Wilhelm Keitel (Sept. 22, 1882 - Oct. 16, 1946) was the chief of the German high command
before and during the Second World War
. Loyal to Adolf Hitler
and the Nazi
Party beyond reason or sense, the career military man
signed the German surrender
to the Soviet Union
in 1945, was arrested and tried at Nuremberg
, and hanged in October, 1946.
Keitel was born into a comfortable family in Helmscherode, in Brunswick (or Braunschweig), in central Germany, in 1882. The Keitels were landowners and the young Wilhelm had a privileged upbringing, fancying hunting and horsemanship much more than his studies. His family was strongly nationalist, ardently loyal to the Kaiser, so it's not surprising that military life appealed to Keitel as a youth.
The Germany army was organized on ethno-geographic lines, and in 1901 Keitel joined up to become part of a battery of Brunswickers in the 46th Prussian Field Artillery Regiment. Coming from the gentry, he was an officer cadet, charged with administrative tasks rather than combat duties.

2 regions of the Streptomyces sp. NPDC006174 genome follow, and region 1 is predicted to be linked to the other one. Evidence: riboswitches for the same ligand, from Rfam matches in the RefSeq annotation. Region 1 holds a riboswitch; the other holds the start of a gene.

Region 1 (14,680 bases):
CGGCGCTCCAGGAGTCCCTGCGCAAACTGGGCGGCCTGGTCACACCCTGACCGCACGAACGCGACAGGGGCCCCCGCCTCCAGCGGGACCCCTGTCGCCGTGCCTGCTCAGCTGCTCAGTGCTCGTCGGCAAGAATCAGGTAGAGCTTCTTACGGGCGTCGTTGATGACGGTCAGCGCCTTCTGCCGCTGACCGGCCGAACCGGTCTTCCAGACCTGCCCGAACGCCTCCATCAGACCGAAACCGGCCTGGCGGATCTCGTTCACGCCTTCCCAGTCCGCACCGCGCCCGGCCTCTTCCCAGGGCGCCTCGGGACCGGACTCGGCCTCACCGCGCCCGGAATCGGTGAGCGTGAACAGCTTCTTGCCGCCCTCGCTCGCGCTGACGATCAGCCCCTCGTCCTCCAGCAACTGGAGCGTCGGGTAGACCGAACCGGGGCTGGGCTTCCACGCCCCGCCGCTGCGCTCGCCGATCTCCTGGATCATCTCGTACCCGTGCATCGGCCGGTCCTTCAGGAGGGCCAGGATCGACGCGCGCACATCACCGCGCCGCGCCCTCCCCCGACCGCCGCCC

Keitel showed a talent for organization and shortly became a staff officer, a regimental captain responsible for matters related to mobilization, such as logistics and supply. He learned his military ethic from his fellow Prussian officers, widely considered some of the best military men in the world and the backbone of the German army, though he never went to staff school.
When the First World War broke out, Keitel went into action with his regiment, but by September, 1914, he had been wounded by shrapnel and knocked out of the line. In March, 1915, he rejoined the general staff and ultimately was the lead staff officer of a reserve infantry division and then of marines in Flanders.
When the war ended, he joined the "Freikorps," a paramilitary organization of ex-soldiers who craved the structure of military life but no longer had an army to provide it. They were barely one step above bandits and many of them (though not Keitel) ended up joining the Nazis' stormtroopers when the party came to prominence a few years later.